SCN Survey Update and 10th Annual ‘Tode Awards
For the past 15 years, the Nebraska Soybean Board has provided funded a free soybean cyst nematode sampling program for Nebraska farmers (normally a $25/sample expense). Since 2005, we have processed over 11,000 samples from across the state and confirmed SCN in an additional 32 Nebraska counties. Almost one third of all samples have been positive for SCN.
In 2020, we processed 459 soil samples and 148 (32.2%) were positive for SCN. These soil samples represented 37 different counties, primarily in the eastern half of the state. Fortunately, most of the positive samples had low populations with only 14 (3% of all samples) having moderate to high populations (over 4,000 eggs/100 cc’s of soil).
With the help of the Nebraska Soybean Board and the SCN sampling program, we have confirmed the nematode in 59 Nebraska counties that are responsible for over 93% of soybeans grown in Nebraska (Figure 1). Last year SCN was estimated to cause yield losses over $40 million for Nebraska farmers and $1.5 billion annually.
In order to continue the tradition started by John Wilson, former Extension Educator in Burt County, the winners of the 2020 10th Annual ‘Tode Awards are:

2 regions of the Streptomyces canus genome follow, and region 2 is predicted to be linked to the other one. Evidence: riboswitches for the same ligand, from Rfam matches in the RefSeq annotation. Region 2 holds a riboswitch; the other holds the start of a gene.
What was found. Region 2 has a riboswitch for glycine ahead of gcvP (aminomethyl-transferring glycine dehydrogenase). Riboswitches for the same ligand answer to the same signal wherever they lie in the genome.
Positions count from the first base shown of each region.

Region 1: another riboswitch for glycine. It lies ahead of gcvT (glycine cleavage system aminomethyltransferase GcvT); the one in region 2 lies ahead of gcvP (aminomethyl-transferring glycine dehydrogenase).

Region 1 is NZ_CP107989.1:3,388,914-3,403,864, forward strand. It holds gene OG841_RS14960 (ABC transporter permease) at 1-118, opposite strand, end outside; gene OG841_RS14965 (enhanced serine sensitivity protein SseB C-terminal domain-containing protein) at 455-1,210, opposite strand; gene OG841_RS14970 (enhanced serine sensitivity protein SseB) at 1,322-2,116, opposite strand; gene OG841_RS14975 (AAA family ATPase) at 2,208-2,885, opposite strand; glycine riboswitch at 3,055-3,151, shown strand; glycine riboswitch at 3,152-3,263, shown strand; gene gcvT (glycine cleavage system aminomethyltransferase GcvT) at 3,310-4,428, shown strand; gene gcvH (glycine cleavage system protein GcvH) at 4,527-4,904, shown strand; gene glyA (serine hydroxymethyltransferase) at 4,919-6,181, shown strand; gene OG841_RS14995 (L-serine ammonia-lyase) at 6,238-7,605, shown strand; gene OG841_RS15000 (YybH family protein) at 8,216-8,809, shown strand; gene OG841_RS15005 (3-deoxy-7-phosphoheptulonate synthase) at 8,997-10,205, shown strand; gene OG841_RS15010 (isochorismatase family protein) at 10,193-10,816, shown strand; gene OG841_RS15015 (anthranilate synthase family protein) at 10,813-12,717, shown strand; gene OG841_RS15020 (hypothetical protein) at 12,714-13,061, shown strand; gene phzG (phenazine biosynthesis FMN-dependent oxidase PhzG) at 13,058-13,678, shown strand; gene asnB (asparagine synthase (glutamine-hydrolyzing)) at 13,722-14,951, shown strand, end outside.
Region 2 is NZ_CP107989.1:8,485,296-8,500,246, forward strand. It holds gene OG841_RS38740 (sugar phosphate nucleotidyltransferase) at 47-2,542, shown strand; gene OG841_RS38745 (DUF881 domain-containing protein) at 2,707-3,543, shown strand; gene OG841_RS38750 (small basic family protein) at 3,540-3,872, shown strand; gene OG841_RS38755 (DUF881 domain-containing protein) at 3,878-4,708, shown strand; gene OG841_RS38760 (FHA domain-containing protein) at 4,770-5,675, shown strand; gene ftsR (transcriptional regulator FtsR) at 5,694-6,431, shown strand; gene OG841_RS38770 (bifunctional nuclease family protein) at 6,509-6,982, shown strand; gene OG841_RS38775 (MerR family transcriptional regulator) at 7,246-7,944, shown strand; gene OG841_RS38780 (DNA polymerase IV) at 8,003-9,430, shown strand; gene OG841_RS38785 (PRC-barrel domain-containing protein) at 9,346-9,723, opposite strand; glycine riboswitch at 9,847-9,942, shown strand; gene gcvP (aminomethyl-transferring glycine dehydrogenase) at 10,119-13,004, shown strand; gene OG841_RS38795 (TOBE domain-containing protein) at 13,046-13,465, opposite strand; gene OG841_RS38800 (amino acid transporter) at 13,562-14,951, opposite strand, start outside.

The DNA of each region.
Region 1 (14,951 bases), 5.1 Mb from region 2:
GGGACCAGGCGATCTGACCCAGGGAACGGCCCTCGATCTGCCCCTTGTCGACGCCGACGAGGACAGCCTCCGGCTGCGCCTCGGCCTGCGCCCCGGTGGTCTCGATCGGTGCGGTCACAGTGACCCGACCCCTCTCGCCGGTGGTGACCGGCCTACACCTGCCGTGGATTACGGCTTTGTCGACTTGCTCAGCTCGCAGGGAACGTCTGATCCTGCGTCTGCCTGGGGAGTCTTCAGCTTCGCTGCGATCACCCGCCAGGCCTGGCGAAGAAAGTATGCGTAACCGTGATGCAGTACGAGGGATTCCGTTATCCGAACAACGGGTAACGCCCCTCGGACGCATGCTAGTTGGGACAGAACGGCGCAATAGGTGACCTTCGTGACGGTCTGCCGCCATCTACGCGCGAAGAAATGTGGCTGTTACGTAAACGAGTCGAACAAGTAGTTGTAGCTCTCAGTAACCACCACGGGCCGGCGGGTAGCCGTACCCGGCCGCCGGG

|Most Samples Submitted|
|Winner: Cass County (70)|
|Honorable Mention: Otoe (61) and Saunders (60)|
|Most Samples Positive for SCN|
|Winner: Cass County (33)|
|Honorable Mention: Otoe (25) and Saunders (24)|
|Highest Percentage of Samples Positive for SCN (5 sample min.)|
|Winner: Douglas County (80%)|
|Honorable Mention: Antelope (56%) and Holt (55%)|
|Highest Egg Count (# eggs/100 cc's of soil)|
|Winner: Antelope County (85,760)|
|Honorable Mention: Antelope (57,600) and Otoe (23,280)|
We did not detect SCN in any new counties in 2020. However, just because SCN has not been detected in your county does not mean testing is not necessary. SCN often goes undetected while continuing to reduce the profitability of Nebraska soybean producers. Control of this pest requires an integrated approach — growers should start thinking about management of this pest now. Catching infestations early is key to management, as SCN may complete four lifecycles in a single growing season. Each female is capable of producing 40-400 eggs, which can cause populations to increase drastically in a short amount of time (Figure 2).
Soil sampling is the best way to check for the presence of SCN in your fields. To learn more about SCN or pick up bags for submitting soil samples, contact your local UNL Extension office or the Plant and Pest Diagnostic Clinic. For more information on collecting samples, review the SCN Coalition’s recommendations.